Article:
Common Mistakes Global Real Estate Buyers Make — and How You Can Fix Them

Common Mistakes Global Real Estate Buyers Make — and How You Can Fix Them


Many global buyers come to the
United States to buy property
without any idea how to
structure the purchase. It’s up to you as their
Realtor® to guide them. I’m Marc Weintraub, senior
business attorney and Florida
managing partner of Bailey
& Glasser LLP, a firm that specializes in
representing international
clients making real estate and
other investments in the U.S. Let’s take five minutes to
explore common mistakes
global buyers make when
taking title, and how to build
relationships with outside specialists who
can guide your buyers to a
successful purchase. A global buyer must ask
themselves some questions
before determining how to hold
title on a property. There are several options,
including holding title in an
individual name, in a
partnership-type company
or in a corporation. How title is held is determined
on a case-by-case basis. Let’s talk about holding title
in an individual’s name. Do
they have a spouse or somebody
else buying the property with
them? Should they put that person’s
name on the title too? And, if
they do put that person’s name
on the title, what happens if one of them
passes away? Does the
property go to the surviving
owner or would the property be passed down to the
buyer’s children? Would the
property be subject to an estate
outside of the U.S.? Another option is to hold title
in a partnership where taxation
can pass through. It’s fairly
simple. They own a company and that company is going to
manage and direct what
happens with the property. Finally, they can use a
corporation that is taxed on its
own and would require annual
tax filings and annual payments of
income tax in the U.S. There are pros and cons to
any of these options. For
example, if you hold title as an
individual, it’s in your personal name.
If something bad happens there,
it will impact you as an individual rather
than your company. A significant number of global
purchasers of Florida real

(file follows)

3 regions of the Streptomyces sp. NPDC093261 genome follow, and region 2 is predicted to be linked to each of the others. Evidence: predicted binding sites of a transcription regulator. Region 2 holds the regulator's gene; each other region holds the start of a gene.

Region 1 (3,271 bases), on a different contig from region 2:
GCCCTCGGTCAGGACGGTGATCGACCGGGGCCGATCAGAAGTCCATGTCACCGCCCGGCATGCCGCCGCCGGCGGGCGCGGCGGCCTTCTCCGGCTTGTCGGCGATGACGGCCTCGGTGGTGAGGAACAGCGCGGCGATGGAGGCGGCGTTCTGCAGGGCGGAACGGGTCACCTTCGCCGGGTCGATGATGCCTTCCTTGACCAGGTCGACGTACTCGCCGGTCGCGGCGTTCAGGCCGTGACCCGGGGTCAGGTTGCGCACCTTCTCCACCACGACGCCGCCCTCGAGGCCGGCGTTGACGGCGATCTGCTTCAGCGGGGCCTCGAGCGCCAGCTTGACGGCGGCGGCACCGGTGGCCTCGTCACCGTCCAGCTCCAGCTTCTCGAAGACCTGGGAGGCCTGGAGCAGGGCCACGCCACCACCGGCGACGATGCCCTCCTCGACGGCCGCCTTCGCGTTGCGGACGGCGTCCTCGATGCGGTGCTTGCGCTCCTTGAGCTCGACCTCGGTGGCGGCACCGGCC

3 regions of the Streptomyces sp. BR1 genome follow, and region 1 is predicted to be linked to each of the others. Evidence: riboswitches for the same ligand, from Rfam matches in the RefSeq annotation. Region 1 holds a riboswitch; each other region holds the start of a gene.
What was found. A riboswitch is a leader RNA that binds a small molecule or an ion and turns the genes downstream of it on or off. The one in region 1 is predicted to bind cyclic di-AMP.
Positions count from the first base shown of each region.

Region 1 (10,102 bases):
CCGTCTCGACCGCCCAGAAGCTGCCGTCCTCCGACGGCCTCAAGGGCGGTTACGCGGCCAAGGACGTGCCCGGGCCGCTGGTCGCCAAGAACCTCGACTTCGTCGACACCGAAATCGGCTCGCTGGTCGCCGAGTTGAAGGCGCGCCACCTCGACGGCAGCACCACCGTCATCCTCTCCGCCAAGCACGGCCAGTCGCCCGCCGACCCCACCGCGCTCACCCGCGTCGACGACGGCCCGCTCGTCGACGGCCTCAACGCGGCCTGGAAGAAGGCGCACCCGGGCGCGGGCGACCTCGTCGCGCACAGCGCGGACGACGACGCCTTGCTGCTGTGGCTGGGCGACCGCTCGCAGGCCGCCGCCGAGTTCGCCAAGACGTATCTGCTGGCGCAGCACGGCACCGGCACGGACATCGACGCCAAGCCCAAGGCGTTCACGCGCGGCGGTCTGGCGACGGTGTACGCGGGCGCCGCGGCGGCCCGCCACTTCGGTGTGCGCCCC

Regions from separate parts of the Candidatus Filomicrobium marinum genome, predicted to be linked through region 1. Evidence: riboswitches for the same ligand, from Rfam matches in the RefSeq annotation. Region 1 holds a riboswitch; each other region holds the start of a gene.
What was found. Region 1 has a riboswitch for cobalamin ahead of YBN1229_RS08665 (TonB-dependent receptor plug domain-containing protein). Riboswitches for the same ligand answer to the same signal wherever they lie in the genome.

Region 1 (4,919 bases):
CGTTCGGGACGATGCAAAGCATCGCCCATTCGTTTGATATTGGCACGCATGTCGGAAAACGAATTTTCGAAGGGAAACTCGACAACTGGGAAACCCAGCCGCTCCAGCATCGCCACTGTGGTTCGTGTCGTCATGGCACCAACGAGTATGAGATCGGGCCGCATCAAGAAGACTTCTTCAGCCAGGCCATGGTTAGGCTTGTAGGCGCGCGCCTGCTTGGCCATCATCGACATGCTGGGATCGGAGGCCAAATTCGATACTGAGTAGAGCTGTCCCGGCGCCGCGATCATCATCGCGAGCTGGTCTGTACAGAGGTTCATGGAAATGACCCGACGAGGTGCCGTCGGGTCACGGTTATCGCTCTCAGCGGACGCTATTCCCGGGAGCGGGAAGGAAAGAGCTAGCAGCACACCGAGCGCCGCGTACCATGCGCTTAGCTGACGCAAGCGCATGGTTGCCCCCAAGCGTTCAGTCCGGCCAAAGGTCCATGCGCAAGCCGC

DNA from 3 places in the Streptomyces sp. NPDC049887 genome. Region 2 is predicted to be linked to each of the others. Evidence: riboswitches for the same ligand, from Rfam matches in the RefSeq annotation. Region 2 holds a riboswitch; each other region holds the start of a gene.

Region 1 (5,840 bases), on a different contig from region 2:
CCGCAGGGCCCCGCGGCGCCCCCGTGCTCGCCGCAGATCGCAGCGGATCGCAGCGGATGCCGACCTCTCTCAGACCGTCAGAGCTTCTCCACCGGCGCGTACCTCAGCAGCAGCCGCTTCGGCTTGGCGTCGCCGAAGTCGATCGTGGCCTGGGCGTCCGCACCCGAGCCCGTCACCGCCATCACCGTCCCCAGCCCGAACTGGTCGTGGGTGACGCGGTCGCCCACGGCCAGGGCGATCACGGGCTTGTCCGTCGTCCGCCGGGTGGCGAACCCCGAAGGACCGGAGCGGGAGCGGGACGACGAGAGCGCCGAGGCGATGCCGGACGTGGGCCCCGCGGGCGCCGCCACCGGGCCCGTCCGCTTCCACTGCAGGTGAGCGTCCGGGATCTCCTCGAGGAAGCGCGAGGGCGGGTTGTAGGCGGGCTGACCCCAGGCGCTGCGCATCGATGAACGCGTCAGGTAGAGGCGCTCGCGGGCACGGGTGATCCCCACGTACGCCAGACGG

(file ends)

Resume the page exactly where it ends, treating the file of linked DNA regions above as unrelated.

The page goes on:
estate do so for a mixture of
investment, income and pleasure. When doing that, it’s really
important for the owner to
understand that, at some
point, their property is going to be managed by
somebody else. And potentially,
somebody else is going to need
to sign for them on things. Getting a power of attorney can
be simple if the buyer is in the
United States. But if the buyer
is overseas, getting a power of attorney can
be very difficult. If the
property is held by a company,
it’s very easy for the buyer to
sign a simple form that appoints an agent to take
care of managing the property,
and they can do it in the name of the buyer’s
company. It can make the
paperwork much easier, and
that is why I typically have my
global owners form some sort of a company to
hold their real estate in the
United States. Using a company
can avoid complicated and expensive
estate issues if an owner
passes away. Global buyers also, at times,
misunderstand the expenses
associated with holding their
property in the United States, and that these expenses go
beyond merely paying utilities
and taxes. Sometimes there
are expenses associated with having a company, or
paying management fees to
somebody, or expenses for
dealing with accountants and/or lawyers,
when having to file tax returns
and tax reports in the U.S. I always recommend that real
estate professionals build a
team of professionals who have
experience working with global real estate owners.
Ask these professionals to
provide you with a letter or
form that you can hand out to prospective buyers
that outlines their options for
taking title, along with the
pros and cons. Also, agents should understand
at the beginning of the
relationship what the client’s
goals are for the property. Do they want an investment
property? Are they looking for a
second home where they can
spend winters? What are their goals? Clarify
that early on, get them with
an attorney or CPA and you’ ll save yourself
headaches now and down
the road.

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